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Hoffmann, R. A wiki for the life sciences where authorship matters. Nature Genetics (2008)

Localization of distributed sources and comparison with functional MRI.

Functional mapping of the human brain has made tremendous progress in the past years thanks to new technical developments. Imaging methods are now available; they allow to study brain functions with high spatial and temporal resolution. Single photon emission computer tomography (SPECT), positron emission tomography (PET), functional magnetic resonance imaging (fMRI) and high resolution electro- and magnetoencephalography (EEG and MEG) are currently intensively applied techniques to functional studies, each one having specific properties concerning spatial and temporal resolution. The success of these methods in basic neuroscience research has led to the demand for applying them to clinical questions. Diseases of the central nervous system that lead to brain dysfunction can be ideally explored using these techniques. Of particular importance are those diseases in which a focal neuronal dysfunction is the primary cause and where surgical resection of this focus might be the cure. This is often the case for epilepsy, where a discrete primary focus might exist from which pathological rhythms evolve and propagate throughout the brain, leading to seizures that severely handicap the patient. Surgical resection of the primary focus is only possible if the focus can be exactly localized and adequately separated from functionally important areas. This is where these new functional imaging tools become important. The use of SPECT and PET for focus localization has been most extensively studied and their specificity and sensitivity are intensively discussed. In the last few years functional MRI has evolved as a new interesting tool in epileptic focus localization. The most important limitation of these techniques, however, is the temporal resolution. Since epileptic activity can propagate very fast, several hyper- or hypoactive regions are seen in the images and primary areas cannot be distinguished from regions of propagation. The only methods that have sufficient temporal resolution to follow neuronal activity in real time are the electrophysiological measures, i.e. the EEG and the MEG. Localization of the sources in the brain that produced a given surface electromagnetic field has become possible through algorithms that solve the so-called "inverse problem". Several different algorithms exist and many groups begun to apply them to epileptic data with the aim to localize the focus of the pathological electrical discharges. This review article discusses the use of distributed EEG source localization procedures in the presurgical evaluation of patients with intractable focal epilepsy. In contrast to equivalent dipole models, distributed localization methods do not localize one active point in the brain but rather assume extended active areas, which is generally the case in epileptic activity. The methods shown here are based on linear numerical methods and are therefore less prone to errors when working with scattered solution spaces such as the one defined by anatomical constraints. Solutions constraint to the gray matter determined in the individual MRI are shown here. We illustrate three methods to increase the spatial resolution of the source localization procedures: One is to increase the number of recording channels to more than 100, the second to use linear methods of high precision to detect focal sources (EPIFOCUS), and the third to combine EEG source localization with EEG-triggered functional magnetic resonance imaging. The importance of EEG source localization for the interpretation of fMRI data will be particularly discussed in view of the important difference of the temporal resolution by the two methods. The localization methods can be applied to interictal as well as to ictal activity. In case of analysis of ictal EEG we propose to use full scalp frequency analysis to determine the time period of seizure onset and to localize the sources of the initial dominant frequency.[1]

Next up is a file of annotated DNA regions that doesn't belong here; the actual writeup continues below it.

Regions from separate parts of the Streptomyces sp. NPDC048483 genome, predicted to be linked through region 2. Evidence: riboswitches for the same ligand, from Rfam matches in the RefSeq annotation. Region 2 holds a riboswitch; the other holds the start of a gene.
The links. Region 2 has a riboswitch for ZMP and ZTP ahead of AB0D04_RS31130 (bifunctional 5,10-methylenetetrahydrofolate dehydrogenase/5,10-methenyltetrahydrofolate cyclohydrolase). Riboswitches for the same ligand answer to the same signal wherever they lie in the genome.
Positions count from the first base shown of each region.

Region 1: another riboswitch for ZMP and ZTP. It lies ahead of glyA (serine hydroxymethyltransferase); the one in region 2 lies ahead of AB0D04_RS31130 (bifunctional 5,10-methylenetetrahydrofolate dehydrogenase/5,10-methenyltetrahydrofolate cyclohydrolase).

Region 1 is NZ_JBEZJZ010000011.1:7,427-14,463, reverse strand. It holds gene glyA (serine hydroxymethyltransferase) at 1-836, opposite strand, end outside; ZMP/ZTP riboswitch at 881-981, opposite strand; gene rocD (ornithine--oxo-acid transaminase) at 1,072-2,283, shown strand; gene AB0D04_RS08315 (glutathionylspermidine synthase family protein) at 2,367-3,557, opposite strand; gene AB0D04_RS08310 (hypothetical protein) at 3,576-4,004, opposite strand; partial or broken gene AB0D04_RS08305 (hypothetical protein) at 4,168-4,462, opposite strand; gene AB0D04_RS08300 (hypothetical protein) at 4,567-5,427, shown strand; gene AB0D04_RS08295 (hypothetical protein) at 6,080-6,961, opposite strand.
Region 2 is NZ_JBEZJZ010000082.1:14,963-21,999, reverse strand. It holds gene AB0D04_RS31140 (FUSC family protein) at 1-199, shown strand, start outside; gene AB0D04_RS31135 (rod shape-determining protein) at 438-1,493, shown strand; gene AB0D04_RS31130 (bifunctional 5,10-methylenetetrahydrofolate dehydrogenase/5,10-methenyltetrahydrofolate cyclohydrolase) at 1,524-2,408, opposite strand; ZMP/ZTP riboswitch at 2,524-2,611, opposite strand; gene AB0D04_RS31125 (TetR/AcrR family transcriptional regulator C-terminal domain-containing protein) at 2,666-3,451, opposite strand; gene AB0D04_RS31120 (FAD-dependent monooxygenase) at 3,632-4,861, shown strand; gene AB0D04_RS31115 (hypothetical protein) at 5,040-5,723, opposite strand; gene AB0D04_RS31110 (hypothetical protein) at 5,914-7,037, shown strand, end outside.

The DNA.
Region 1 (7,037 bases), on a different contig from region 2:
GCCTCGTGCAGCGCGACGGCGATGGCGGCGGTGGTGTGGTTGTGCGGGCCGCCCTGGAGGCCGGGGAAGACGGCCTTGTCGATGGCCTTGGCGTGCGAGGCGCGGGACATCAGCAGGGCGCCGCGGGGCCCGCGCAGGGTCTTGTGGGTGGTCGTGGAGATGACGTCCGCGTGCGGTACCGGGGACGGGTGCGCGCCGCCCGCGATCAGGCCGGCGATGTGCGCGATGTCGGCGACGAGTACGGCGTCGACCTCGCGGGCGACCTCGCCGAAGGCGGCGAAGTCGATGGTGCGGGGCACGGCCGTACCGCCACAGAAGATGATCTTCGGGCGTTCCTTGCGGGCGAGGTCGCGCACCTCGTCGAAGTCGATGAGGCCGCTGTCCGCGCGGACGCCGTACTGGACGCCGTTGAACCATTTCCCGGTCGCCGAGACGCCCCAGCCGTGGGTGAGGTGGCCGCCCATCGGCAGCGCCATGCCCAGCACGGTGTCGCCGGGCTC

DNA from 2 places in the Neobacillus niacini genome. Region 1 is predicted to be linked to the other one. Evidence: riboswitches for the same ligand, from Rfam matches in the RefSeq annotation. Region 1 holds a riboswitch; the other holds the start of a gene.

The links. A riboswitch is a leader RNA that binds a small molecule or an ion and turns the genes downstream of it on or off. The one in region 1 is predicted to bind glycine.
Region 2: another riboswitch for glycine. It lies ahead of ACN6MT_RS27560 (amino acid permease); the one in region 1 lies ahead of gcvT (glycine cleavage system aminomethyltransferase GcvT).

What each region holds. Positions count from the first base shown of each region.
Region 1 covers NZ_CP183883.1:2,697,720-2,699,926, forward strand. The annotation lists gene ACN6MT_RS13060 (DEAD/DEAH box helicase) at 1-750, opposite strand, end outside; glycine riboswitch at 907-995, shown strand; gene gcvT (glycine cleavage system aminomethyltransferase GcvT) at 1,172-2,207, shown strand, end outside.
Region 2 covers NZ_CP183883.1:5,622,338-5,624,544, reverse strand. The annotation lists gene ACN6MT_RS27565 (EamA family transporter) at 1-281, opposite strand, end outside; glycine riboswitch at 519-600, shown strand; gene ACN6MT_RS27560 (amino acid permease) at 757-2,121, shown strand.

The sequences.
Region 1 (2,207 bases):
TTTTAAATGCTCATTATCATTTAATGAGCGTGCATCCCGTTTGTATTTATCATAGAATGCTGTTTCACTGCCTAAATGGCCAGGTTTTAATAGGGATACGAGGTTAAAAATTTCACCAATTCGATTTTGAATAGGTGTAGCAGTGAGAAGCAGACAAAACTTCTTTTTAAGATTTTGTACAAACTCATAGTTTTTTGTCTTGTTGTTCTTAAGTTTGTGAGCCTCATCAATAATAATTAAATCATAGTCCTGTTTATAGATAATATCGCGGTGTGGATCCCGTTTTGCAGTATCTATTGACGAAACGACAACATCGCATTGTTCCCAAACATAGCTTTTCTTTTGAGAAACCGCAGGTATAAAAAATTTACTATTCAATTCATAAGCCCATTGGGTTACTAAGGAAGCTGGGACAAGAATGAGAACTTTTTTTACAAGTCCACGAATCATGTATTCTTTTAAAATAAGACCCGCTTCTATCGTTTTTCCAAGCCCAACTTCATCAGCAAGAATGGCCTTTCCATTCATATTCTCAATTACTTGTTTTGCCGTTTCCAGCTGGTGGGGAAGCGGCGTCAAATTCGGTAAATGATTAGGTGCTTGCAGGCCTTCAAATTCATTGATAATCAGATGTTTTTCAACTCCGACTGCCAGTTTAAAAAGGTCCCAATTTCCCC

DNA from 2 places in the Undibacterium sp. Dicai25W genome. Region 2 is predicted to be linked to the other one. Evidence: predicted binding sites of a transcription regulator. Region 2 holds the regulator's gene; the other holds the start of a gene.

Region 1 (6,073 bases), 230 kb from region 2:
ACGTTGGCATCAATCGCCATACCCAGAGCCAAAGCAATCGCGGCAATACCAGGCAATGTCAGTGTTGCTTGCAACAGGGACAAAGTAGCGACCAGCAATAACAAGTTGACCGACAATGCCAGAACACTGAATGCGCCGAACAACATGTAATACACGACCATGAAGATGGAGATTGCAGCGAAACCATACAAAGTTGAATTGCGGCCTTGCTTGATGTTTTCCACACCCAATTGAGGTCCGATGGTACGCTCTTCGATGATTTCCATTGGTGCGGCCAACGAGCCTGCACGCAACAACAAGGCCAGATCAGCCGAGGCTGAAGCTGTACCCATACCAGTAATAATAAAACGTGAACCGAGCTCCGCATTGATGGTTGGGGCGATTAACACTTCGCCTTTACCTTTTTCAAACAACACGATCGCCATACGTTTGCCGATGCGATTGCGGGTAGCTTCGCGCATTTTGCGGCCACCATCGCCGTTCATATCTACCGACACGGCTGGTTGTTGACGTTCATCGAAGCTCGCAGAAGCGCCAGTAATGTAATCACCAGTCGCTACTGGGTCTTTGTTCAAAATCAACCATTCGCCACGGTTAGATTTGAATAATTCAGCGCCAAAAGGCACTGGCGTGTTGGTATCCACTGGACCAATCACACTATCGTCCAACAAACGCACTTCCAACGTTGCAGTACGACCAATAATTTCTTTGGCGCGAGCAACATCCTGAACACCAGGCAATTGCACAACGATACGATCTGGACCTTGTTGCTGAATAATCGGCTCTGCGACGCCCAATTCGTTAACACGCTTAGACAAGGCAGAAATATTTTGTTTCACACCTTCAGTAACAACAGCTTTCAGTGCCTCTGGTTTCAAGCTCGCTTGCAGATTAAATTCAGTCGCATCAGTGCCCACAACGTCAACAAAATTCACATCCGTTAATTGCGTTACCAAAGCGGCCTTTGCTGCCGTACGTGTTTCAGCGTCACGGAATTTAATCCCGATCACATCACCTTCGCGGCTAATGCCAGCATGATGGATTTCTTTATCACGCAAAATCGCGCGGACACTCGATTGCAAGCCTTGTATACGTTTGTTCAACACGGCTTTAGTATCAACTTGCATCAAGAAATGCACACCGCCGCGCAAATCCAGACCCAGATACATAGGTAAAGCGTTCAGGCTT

1. Localization of distributed sources and comparison with functional MRI. Lantz, G., Spinelli, L., Menendez, R.G., Seeck, M., Michel, C.M. Epileptic disorders : international epilepsy journal with videotape. (2001) [Pubmed]
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